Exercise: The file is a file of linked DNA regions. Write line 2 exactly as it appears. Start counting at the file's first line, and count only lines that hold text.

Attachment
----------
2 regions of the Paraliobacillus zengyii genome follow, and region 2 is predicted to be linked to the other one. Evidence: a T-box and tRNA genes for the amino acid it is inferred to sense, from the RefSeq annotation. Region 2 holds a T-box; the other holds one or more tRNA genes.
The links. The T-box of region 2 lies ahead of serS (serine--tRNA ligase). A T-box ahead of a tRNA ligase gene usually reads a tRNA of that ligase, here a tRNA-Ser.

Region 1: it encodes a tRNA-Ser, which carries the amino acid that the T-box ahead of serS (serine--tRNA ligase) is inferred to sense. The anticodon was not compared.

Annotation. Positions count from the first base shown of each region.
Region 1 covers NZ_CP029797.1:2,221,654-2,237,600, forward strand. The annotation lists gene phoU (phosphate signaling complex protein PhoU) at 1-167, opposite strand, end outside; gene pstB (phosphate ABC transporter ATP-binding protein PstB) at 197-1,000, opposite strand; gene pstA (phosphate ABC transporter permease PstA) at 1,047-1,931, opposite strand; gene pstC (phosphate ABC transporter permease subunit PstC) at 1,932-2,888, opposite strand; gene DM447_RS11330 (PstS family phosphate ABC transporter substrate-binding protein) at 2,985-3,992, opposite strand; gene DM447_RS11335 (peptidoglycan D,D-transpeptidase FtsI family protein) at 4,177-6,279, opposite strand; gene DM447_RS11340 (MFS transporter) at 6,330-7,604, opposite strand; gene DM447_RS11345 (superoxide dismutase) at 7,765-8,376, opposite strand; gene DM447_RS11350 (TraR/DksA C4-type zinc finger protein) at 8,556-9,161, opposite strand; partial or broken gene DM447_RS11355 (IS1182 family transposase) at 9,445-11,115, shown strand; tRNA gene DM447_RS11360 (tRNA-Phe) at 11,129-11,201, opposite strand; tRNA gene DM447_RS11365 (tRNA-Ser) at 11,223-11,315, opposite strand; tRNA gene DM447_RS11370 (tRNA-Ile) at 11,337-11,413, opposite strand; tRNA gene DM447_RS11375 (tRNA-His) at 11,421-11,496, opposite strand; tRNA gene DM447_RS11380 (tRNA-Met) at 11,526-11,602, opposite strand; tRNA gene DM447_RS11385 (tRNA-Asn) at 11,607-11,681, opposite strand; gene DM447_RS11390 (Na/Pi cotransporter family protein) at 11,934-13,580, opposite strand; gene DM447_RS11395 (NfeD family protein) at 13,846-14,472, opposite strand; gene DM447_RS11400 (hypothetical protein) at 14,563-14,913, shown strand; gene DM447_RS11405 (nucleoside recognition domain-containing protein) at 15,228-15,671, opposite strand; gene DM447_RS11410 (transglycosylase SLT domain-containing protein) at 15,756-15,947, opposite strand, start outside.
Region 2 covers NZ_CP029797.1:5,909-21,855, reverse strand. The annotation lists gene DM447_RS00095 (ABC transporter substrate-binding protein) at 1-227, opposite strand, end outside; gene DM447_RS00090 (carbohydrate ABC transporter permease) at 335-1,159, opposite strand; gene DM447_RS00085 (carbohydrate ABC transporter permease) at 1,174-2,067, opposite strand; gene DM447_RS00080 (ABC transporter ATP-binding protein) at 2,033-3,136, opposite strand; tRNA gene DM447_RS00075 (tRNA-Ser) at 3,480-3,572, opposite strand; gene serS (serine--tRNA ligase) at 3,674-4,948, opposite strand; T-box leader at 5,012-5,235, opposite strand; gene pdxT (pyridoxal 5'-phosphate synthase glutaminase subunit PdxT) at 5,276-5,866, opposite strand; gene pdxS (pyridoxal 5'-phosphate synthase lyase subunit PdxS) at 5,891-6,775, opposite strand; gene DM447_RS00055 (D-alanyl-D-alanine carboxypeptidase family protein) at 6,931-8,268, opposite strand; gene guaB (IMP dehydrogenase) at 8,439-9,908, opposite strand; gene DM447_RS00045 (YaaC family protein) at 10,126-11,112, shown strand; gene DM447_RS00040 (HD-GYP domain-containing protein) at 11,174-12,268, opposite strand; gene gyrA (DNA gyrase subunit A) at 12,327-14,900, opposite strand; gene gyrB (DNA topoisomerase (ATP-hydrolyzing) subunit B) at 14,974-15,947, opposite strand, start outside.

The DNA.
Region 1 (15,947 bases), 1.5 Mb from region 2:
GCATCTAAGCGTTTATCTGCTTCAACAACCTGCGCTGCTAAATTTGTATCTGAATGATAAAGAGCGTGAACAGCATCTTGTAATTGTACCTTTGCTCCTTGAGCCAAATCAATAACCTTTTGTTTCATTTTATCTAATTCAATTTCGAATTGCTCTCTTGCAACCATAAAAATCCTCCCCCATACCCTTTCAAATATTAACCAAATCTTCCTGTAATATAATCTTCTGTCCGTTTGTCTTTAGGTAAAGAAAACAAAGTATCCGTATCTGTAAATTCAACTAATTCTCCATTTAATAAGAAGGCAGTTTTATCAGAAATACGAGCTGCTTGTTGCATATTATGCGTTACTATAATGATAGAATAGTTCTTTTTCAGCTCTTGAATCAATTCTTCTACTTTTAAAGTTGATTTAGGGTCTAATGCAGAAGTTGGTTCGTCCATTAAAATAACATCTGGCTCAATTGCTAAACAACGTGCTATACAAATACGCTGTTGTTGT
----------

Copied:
The links. The T-box of region 2 lies ahead of serS (serine--tRNA ligase). A T-box ahead of a tRNA ligase gene usually reads a tRNA of that ligase, here a tRNA-Ser.